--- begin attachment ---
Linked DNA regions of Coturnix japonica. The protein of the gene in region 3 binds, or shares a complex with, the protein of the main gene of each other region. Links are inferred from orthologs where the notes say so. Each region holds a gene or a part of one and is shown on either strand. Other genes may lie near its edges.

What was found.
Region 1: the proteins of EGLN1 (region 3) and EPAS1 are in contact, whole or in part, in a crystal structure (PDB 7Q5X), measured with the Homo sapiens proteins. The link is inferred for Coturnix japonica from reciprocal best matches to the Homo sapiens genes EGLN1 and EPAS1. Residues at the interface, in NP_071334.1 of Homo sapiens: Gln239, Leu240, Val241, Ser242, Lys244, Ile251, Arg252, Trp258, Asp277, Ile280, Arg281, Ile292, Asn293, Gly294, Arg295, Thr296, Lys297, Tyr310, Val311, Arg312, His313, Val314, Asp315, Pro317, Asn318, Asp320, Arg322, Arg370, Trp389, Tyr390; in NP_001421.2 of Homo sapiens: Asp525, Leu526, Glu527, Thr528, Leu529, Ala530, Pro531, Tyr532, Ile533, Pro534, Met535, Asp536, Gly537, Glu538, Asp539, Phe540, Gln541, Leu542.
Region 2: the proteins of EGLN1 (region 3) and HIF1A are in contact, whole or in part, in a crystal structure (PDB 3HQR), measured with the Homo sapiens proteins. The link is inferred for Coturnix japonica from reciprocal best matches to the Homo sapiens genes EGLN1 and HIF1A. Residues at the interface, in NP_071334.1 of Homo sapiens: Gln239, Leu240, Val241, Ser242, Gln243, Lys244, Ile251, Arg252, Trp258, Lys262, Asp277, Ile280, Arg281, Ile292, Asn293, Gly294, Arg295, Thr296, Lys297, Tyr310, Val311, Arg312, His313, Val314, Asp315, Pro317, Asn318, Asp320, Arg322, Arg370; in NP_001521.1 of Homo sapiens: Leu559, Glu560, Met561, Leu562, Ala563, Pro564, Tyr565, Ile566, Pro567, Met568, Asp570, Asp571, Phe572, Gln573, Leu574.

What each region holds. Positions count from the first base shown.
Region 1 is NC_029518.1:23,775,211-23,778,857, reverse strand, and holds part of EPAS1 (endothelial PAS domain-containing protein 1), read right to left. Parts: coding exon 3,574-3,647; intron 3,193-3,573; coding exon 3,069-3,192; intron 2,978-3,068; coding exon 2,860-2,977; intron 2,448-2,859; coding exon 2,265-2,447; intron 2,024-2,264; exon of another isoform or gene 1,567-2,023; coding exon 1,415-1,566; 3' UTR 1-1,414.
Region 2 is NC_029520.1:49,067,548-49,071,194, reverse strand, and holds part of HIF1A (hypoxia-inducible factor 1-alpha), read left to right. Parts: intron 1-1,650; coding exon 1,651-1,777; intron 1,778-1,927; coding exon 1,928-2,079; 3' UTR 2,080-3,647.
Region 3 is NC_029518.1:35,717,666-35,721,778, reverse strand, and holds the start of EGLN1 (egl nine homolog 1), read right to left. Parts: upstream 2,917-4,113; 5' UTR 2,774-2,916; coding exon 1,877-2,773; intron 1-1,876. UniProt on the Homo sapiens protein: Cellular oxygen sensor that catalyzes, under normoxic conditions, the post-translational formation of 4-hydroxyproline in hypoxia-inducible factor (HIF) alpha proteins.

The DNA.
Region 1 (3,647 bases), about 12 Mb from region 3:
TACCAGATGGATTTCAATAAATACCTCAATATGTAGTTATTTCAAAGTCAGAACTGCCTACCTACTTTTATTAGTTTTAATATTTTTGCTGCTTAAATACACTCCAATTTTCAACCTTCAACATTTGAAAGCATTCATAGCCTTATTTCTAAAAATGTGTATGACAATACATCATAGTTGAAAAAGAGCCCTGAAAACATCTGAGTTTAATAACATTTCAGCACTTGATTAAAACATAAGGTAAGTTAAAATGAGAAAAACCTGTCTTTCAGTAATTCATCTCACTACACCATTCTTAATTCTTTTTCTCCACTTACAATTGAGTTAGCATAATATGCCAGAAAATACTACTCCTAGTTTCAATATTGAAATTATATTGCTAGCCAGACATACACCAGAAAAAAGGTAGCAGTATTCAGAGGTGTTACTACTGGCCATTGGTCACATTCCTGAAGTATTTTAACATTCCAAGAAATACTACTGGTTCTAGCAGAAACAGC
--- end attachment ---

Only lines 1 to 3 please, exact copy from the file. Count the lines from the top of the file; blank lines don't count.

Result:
Linked DNA regions of Coturnix japonica. The protein of the gene in region 3 binds, or shares a complex with, the protein of the main gene of each other region. Links are inferred from orthologs where the notes say so. Each region holds a gene or a part of one and is shown on either strand. Other genes may lie near its edges.

What was found.
Region 1: the proteins of EGLN1 (region 3) and EPAS1 are in contact, whole or in part, in a crystal structure (PDB 7Q5X), measured with the Homo sapiens proteins. The link is inferred for Coturnix japonica from reciprocal best matches to the Homo sapiens genes EGLN1 and EPAS1. Residues at the interface, in NP_071334.1 of Homo sapiens: Gln239, Leu240, Val241, Ser242, Lys244, Ile251, Arg252, Trp258, Asp277, Ile280, Arg281, Ile292, Asn293, Gly294, Arg295, Thr296, Lys297, Tyr310, Val311, Arg312, His313, Val314, Asp315, Pro317, Asn318, Asp320, Arg322, Arg370, Trp389, Tyr390; in NP_001421.2 of Homo sapiens: Asp525, Leu526, Glu527, Thr528, Leu529, Ala530, Pro531, Tyr532, Ile533, Pro534, Met535, Asp536, Gly537, Glu538, Asp539, Phe540, Gln541, Leu542.